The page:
I shouldn’t have watched the procession of feathers and Prada as they walked into the house next door.
I should have closed the bedroom window and started on my homework. My huge, boring, uninteresting, English assignment. Instead of resting my head on the windowsill and watching as twin sisters dash from the moving van to their new home.
They carried in everything I wish I had. Personal TV’s in pink or purple, matching blanket sets, beanbag chairs and moon chairs!
And then computers.
I counted ten.
Each member of that family had a desktop and a laptop.
I made up all sorts of silly excuses for such extravagance, but watched, spell-bound as the sisters decided they’d had enough of work and sat down on their moon chairs on the lawn, laptops in hand.
Oh how I envy them.
Within minutes their heads are bowed, eyes glued to the screen, lost in their own digital worlds.
They are oblivious to the workmen stacking boxes around them and the fancy lady shrieking for them to help.
She must be the mother. Everything she’s wearing sparkles. I wince as sunlight bounces off one of many shiny things around her neck, wrists and ears. She rushes to the sidewalk as a red Ferrari pulls up to the curb.
Her high-pitched voice makes my pooch, Max, whine and burrow under my pillow. She gushes over something I cannot see and greets the driver with promises of Chinese takeout.
For a moment, I imagine they are movie stars and then I wonder where the paparazzi is. There are no cameras anywhere in sight.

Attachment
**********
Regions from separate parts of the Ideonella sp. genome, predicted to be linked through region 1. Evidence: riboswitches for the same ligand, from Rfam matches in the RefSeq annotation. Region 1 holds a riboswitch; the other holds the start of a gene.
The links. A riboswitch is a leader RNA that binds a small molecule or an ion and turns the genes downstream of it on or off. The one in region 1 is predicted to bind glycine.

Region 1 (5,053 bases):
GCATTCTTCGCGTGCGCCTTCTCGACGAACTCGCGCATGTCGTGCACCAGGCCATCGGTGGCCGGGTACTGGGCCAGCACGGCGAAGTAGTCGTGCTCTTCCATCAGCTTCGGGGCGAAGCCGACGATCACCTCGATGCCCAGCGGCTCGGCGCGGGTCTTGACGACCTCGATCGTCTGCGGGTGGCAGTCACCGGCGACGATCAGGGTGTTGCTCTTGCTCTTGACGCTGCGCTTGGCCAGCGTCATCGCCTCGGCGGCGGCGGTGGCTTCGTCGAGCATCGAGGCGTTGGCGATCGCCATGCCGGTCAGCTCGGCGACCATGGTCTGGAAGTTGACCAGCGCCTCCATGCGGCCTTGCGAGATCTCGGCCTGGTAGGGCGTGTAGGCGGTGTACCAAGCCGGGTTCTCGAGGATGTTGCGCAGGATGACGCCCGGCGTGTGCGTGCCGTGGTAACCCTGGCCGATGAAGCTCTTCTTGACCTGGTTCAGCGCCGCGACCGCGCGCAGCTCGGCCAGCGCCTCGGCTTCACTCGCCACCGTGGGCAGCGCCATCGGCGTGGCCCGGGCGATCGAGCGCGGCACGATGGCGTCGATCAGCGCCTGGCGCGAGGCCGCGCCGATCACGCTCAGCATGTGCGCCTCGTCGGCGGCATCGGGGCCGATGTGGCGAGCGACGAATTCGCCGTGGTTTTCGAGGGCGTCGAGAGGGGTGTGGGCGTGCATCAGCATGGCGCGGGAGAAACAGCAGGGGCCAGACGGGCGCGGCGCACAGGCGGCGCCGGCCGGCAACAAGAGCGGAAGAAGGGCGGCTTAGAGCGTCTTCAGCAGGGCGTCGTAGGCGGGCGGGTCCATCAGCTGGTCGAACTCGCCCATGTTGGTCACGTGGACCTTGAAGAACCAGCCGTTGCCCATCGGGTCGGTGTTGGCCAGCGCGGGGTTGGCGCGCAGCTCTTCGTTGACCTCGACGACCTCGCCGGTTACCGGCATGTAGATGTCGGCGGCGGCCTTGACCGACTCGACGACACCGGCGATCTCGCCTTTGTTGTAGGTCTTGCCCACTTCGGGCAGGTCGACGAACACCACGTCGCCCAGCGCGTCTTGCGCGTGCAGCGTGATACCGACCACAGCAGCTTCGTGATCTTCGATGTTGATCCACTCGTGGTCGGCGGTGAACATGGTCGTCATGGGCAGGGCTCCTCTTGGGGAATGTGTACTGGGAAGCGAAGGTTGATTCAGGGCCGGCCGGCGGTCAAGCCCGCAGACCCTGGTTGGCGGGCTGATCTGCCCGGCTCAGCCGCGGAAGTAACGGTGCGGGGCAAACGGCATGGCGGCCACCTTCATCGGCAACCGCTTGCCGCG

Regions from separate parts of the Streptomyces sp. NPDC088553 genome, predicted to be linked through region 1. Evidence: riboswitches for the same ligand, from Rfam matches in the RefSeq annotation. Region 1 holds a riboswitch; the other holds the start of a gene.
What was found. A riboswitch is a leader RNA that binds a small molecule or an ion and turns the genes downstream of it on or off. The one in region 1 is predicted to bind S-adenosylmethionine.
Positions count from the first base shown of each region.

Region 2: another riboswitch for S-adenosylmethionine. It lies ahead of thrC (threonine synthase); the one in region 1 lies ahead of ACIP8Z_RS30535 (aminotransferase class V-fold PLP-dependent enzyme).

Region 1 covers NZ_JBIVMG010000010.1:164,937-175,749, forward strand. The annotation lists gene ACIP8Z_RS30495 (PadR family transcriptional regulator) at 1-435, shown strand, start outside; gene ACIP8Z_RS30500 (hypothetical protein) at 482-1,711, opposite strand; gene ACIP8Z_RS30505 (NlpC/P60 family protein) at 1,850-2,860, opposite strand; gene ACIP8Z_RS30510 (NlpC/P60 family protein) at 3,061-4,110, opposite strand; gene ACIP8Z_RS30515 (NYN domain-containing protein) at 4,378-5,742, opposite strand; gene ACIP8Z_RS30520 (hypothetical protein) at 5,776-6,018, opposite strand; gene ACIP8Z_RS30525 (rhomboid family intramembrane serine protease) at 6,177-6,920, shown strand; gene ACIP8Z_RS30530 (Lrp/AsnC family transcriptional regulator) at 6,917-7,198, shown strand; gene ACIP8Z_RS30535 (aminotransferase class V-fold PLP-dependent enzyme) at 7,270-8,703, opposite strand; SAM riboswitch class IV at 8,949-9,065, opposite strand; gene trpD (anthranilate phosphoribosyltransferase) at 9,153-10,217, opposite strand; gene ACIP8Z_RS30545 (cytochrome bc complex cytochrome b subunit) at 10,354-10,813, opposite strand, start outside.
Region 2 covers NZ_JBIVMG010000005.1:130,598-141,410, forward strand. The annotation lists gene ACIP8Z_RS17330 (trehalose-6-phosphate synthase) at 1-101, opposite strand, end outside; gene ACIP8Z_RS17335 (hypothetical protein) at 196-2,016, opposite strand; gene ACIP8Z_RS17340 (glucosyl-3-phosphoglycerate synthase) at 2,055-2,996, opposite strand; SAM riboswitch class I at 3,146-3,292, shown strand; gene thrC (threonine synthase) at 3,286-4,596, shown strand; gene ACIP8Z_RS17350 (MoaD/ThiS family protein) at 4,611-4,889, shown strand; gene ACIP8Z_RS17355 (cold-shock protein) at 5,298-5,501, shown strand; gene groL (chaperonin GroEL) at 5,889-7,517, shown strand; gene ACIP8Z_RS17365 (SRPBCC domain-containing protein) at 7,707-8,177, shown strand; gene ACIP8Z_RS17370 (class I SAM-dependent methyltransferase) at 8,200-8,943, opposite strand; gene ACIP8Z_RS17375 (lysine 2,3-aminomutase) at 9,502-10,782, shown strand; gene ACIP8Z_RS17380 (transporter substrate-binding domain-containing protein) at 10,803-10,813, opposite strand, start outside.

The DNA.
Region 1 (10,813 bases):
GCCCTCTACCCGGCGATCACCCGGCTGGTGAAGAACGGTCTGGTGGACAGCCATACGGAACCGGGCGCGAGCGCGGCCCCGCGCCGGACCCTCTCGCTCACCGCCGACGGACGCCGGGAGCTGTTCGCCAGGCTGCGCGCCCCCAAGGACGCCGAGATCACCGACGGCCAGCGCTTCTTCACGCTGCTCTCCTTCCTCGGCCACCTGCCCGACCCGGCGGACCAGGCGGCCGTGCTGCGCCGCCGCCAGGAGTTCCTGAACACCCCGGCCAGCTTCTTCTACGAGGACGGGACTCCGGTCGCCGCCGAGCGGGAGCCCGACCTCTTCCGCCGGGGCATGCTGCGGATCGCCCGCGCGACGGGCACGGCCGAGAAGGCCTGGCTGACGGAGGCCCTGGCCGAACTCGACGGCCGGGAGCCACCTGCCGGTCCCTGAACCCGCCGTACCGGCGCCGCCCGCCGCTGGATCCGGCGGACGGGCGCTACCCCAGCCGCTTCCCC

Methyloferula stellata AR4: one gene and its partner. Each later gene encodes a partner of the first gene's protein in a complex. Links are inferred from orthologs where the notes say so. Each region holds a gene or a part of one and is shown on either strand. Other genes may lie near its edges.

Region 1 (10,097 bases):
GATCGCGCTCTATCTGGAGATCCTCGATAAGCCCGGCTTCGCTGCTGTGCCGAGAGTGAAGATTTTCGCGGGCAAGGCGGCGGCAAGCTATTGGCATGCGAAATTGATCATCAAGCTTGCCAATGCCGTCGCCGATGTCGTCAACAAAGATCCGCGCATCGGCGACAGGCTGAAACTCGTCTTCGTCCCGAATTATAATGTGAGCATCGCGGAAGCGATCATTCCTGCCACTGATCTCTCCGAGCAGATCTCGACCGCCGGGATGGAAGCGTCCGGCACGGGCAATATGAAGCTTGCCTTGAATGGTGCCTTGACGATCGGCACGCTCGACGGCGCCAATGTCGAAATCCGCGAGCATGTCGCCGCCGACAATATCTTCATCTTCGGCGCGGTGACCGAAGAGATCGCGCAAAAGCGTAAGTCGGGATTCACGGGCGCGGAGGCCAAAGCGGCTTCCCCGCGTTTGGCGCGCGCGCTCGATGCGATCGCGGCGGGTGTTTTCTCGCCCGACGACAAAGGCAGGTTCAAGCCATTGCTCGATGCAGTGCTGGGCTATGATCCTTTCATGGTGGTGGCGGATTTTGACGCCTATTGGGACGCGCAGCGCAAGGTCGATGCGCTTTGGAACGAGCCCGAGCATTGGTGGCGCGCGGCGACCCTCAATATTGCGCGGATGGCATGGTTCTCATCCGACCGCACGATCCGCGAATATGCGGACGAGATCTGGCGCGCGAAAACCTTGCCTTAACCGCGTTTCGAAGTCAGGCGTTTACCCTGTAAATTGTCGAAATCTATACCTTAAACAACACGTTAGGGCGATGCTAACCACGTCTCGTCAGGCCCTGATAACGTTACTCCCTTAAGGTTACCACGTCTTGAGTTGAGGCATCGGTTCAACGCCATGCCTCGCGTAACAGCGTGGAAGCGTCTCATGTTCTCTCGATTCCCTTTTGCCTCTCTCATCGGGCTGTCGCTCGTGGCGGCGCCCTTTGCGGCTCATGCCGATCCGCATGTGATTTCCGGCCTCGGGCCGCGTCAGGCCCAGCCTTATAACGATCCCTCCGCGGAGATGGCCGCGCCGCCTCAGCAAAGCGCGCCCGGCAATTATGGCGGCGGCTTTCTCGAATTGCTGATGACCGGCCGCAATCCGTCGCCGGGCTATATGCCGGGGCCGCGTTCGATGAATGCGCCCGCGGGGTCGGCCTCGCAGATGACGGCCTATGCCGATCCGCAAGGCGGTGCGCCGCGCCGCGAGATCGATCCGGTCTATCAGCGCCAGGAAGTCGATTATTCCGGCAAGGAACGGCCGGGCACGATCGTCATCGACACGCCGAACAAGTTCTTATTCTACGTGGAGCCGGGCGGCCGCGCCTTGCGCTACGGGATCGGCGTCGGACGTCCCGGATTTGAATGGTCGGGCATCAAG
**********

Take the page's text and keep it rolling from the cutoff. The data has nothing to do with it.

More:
A skinny teen in punk leather joins the group, sliding out from the back of the car. He teases the twins, reluctantly helping the workmen lift a heavy couch. The mother scolds him and the father seems busy on his cellphone.
“Whatcha watchin’ Maddie?” Little sister Sue wriggles into place beside me. Her eyes grow wide at the soap opera unfolding outside.
“Sue!” Vanessa’s whine fades as she promptly inserts herself between the two of us. “Who are they?” She breathes with the reverence reserved for marshmallow puffs, our family’s signature desert.
“Aliens from another planet!” Alex exclaims from the doorway. His hair skims the doorjamb as he ducks inside. “Man, I’m home from college for three days and nothing can stay the same.” He flops down on the floor. “That’s a lot of stuff.” He whistles as the home sound system is carried in. “Sure are lucky.”
I stare at him.
My mind is twisting and turning in a feeble attempt to figure out why.
Does having stuff make you lucky?
I wish I had a pink moon chair, and a new computer. Laptop or desktop. I’m not picky. Wireless internet would be great too.
Alex suddenly leans forward and shuts the window. He wrinkles his nose. “Don’t have to listen to all of that yelling.” He explains, with a glance at Sue.
I watch her sucking her thumb.
Why can’t I be lucky? I’m a straight-A student, I passed my driver’s test, I have my own room and cellphone. I have two parents who have been happily married for almost thirty years, an older brother who doesn’t torture me to tears, younger sisters who think I’m the coolest and a pet dog named Max. I also got the job I prayed for at the Youth Retreat.
I rolled over and slid off the bed. “We’re plenty lucky, Al.” I shove my feet into fluffy pink slippers. “Anyone wanna play dominoes?”
“Are we really lucky?” Sue slides off the bed, taking my hand.
“We’re blessed.” I grab the tin of dominoes off my desk. “We’ve got each other and marshmallow puffs. I think that’s pretty cool.”
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